An Authentication Architecture Based on the Concept of Single Sign-On (KNUST as a case study)

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Most enterprises and institutions today have many applications available to its users across a local area network (LAN). In order to increase productivity, more users rely more on such applications. This translates into user and administrative problems. The most common problems are associated with multiple password retention, password complexities and multiple user account management. Users, who access multiple applications in institutions such as the case study institution (KNUST), require multiple passwords. Single Sign-On has been hailed as a solution to deal with the usability and security problems associated with multiple user authentications. The goal of this thesis is to determine an authentication architecture that would be suitable for the environment of KNUST and other similar institutions. This has entailed a review of existing single sign-on architectures and operating mechanisms, a study of the case study institution’s ICT setup, the design of the proposed authentication architecture and its concept of operations. The driving factors of the design are functionality and security. Other factors include availability and feasibility of integration. The results will serve as a blueprint for a more detailed design and the future development of such architecture in KNUST and similar institutions.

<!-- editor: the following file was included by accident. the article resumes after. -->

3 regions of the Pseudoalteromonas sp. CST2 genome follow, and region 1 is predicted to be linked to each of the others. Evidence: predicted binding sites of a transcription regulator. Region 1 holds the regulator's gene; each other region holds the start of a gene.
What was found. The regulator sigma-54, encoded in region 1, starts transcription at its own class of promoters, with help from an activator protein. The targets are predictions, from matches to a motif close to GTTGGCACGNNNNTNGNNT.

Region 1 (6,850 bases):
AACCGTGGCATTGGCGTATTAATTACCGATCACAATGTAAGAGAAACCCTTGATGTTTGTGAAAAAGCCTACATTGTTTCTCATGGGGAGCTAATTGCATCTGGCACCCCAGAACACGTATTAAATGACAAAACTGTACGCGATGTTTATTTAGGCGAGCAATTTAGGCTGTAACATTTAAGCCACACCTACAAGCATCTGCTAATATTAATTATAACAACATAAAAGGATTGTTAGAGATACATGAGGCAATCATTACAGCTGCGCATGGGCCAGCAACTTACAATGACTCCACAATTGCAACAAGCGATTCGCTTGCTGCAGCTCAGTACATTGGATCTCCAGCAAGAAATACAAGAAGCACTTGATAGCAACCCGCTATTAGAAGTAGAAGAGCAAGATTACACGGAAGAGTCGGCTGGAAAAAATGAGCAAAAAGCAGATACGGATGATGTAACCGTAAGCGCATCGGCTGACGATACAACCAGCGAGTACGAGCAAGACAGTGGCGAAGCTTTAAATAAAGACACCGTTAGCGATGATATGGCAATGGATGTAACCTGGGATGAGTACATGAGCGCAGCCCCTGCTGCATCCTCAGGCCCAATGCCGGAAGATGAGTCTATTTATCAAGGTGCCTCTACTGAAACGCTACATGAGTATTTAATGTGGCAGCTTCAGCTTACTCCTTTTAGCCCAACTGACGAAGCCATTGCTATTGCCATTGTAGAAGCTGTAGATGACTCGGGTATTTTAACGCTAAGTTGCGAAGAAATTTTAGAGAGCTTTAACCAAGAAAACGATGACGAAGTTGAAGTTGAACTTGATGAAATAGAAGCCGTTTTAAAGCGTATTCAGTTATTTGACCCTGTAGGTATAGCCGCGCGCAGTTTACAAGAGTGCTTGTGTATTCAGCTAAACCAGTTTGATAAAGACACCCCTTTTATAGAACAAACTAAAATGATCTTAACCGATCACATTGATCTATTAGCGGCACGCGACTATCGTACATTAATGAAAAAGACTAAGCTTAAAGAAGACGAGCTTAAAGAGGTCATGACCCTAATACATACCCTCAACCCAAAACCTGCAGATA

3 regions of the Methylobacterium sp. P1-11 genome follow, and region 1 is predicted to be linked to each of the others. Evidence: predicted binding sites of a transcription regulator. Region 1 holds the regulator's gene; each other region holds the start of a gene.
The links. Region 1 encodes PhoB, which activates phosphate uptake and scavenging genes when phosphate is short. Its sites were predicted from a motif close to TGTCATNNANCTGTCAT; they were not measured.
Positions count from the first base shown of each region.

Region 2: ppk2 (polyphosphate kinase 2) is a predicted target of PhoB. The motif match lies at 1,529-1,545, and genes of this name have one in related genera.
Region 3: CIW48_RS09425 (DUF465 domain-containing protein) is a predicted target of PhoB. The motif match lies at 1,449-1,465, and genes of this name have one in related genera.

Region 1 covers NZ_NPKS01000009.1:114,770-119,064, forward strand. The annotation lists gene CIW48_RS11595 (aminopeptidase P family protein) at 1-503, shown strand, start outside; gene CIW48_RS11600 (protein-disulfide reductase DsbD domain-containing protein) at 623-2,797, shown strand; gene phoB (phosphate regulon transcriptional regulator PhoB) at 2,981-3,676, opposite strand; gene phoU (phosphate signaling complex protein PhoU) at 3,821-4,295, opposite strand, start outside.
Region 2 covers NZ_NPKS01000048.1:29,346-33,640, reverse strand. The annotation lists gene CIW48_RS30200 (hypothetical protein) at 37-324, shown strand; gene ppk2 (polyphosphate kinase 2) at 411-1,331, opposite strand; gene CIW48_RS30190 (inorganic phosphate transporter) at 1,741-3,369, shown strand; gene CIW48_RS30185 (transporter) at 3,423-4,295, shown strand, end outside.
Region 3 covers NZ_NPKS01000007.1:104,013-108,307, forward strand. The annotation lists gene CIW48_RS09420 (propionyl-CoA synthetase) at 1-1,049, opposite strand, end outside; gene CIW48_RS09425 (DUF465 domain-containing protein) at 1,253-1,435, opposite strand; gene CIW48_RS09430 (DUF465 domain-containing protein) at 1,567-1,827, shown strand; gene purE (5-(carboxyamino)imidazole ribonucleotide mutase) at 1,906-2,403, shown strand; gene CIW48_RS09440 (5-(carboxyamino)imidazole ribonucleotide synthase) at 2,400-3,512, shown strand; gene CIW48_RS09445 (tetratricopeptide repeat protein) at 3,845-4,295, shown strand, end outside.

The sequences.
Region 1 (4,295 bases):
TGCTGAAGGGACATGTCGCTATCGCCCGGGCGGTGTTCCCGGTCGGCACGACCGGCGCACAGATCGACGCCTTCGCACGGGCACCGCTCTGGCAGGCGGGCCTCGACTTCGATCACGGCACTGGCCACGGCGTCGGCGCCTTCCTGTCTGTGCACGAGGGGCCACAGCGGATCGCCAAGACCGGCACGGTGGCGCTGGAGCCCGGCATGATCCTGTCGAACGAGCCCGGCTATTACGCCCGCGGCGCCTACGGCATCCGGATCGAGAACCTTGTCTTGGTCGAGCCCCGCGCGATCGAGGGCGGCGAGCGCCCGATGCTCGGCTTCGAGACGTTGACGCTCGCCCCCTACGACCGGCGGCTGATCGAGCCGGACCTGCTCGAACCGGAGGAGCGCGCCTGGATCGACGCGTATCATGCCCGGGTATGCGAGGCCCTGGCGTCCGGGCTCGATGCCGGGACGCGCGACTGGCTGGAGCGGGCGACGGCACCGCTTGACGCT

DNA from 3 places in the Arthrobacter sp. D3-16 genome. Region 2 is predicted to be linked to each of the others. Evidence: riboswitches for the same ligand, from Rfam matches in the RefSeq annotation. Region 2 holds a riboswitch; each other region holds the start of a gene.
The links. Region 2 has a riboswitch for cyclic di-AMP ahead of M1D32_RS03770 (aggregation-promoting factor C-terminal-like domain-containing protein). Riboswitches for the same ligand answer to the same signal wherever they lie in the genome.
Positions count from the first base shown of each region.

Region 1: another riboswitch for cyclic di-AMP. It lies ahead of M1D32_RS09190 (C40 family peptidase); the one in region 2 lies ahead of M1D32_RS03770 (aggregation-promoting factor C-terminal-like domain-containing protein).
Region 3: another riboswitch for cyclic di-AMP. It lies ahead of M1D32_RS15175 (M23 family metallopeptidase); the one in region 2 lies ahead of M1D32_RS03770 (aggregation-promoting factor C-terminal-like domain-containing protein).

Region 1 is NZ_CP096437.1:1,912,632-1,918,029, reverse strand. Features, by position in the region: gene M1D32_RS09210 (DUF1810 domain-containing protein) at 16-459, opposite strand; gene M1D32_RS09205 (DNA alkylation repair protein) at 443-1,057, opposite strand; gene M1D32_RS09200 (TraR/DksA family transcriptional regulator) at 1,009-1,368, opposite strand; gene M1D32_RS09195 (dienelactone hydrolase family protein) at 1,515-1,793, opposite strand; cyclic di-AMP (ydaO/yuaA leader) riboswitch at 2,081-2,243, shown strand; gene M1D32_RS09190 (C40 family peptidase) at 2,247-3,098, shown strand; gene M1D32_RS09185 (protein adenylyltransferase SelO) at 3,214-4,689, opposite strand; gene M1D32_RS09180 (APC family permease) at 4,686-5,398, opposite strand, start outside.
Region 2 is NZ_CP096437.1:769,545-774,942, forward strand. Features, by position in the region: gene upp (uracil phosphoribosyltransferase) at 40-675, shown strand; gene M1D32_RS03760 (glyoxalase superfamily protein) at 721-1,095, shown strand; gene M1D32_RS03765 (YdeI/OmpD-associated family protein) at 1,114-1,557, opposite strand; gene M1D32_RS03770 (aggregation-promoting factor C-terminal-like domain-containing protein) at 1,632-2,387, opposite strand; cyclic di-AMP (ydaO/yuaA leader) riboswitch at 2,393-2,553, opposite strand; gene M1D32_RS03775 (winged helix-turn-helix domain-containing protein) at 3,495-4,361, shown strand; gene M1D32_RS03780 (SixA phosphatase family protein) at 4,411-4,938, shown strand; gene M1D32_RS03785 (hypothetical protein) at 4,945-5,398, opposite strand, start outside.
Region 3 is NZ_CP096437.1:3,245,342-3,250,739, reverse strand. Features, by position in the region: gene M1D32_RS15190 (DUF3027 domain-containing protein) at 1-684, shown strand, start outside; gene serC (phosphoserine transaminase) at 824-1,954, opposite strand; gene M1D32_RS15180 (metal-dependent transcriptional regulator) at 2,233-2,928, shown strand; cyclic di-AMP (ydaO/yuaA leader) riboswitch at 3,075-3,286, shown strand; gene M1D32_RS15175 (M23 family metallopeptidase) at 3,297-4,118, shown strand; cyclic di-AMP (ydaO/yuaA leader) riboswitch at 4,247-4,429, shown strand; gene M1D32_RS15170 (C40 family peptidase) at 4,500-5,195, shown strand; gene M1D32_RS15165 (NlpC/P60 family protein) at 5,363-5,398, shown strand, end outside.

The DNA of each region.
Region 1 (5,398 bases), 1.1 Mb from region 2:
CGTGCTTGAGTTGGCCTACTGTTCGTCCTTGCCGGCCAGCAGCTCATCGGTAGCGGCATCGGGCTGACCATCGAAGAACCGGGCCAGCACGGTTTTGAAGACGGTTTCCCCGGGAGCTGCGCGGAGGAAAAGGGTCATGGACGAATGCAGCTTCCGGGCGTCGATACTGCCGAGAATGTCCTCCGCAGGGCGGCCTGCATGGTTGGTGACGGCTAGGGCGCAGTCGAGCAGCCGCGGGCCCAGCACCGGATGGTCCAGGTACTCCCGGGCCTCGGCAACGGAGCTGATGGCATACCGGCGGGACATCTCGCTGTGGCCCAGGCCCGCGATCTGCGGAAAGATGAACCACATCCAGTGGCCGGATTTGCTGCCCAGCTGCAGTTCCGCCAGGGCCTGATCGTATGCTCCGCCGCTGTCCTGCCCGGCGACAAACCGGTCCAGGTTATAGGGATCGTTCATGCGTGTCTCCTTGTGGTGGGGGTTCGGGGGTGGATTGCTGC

A Dissertation Presented to the Institute in partial fulfilment of the requirement for the award of the Degree of Master of Science in Advanced ICT Studies (Management Option,